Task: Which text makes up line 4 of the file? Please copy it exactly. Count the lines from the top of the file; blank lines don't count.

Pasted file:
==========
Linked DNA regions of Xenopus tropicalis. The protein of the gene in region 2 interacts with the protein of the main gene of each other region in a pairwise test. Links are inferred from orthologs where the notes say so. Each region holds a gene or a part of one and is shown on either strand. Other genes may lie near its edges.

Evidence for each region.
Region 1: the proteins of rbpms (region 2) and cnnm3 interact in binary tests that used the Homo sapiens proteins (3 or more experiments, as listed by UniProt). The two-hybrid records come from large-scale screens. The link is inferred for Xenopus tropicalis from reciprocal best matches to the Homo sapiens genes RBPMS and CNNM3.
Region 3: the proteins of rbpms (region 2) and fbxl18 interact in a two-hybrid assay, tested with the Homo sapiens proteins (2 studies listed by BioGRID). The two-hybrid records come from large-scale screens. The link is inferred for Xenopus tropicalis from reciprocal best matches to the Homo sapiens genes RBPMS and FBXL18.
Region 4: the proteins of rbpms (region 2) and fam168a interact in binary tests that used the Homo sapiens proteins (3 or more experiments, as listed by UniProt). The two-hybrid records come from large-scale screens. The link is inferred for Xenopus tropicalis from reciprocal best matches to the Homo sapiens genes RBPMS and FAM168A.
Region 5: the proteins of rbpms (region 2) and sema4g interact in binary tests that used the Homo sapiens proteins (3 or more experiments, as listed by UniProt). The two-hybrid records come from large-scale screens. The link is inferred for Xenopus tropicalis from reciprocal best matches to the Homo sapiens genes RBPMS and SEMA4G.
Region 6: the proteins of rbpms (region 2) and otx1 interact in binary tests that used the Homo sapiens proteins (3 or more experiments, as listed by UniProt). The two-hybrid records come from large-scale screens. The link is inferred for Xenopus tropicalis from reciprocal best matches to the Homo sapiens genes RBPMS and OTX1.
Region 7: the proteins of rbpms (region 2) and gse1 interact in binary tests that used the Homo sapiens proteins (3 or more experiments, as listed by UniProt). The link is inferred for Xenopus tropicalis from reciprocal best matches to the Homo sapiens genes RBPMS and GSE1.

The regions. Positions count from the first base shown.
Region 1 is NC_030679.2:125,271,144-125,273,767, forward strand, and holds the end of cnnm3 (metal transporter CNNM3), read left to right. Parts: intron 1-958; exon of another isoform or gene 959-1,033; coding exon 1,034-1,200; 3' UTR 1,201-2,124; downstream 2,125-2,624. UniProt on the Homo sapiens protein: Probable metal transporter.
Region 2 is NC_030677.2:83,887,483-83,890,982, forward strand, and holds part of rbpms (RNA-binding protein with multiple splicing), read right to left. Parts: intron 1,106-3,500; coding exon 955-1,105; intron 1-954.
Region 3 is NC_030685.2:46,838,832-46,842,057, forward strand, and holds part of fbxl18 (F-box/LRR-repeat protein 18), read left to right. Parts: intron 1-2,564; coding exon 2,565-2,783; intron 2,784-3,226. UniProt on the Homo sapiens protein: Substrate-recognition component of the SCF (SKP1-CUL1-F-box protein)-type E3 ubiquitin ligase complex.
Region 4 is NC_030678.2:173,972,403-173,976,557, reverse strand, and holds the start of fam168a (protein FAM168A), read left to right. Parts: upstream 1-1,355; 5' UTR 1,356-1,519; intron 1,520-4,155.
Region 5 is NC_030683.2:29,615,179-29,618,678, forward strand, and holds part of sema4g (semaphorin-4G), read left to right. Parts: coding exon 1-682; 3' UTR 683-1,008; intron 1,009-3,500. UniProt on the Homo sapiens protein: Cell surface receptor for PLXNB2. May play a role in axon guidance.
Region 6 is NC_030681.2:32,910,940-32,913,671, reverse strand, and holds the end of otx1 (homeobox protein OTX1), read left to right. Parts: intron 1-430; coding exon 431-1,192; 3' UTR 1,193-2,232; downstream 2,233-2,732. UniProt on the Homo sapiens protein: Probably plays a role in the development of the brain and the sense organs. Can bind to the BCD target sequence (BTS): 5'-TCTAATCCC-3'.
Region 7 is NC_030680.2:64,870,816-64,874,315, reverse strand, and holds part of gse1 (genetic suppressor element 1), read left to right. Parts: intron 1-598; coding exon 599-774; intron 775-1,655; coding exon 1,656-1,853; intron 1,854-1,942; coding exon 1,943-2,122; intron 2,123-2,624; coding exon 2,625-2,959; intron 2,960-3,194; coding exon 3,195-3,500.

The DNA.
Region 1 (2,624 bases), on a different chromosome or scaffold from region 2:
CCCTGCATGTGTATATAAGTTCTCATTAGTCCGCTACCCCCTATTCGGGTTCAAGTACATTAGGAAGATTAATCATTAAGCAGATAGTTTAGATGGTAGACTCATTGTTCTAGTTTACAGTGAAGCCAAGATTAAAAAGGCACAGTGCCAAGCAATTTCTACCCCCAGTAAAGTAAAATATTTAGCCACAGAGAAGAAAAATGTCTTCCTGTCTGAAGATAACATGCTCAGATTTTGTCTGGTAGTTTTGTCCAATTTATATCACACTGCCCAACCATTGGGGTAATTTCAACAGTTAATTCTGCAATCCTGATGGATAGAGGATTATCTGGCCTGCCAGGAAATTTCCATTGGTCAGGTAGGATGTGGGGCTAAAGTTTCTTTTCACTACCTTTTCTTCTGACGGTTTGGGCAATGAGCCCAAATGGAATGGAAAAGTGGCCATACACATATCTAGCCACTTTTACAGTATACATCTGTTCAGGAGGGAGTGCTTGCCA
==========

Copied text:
Region 3: the proteins of rbpms (region 2) and fbxl18 interact in a two-hybrid assay, tested with the Homo sapiens proteins (2 studies listed by BioGRID). The two-hybrid records come from large-scale screens. The link is inferred for Xenopus tropicalis from reciprocal best matches to the Homo sapiens genes RBPMS and FBXL18.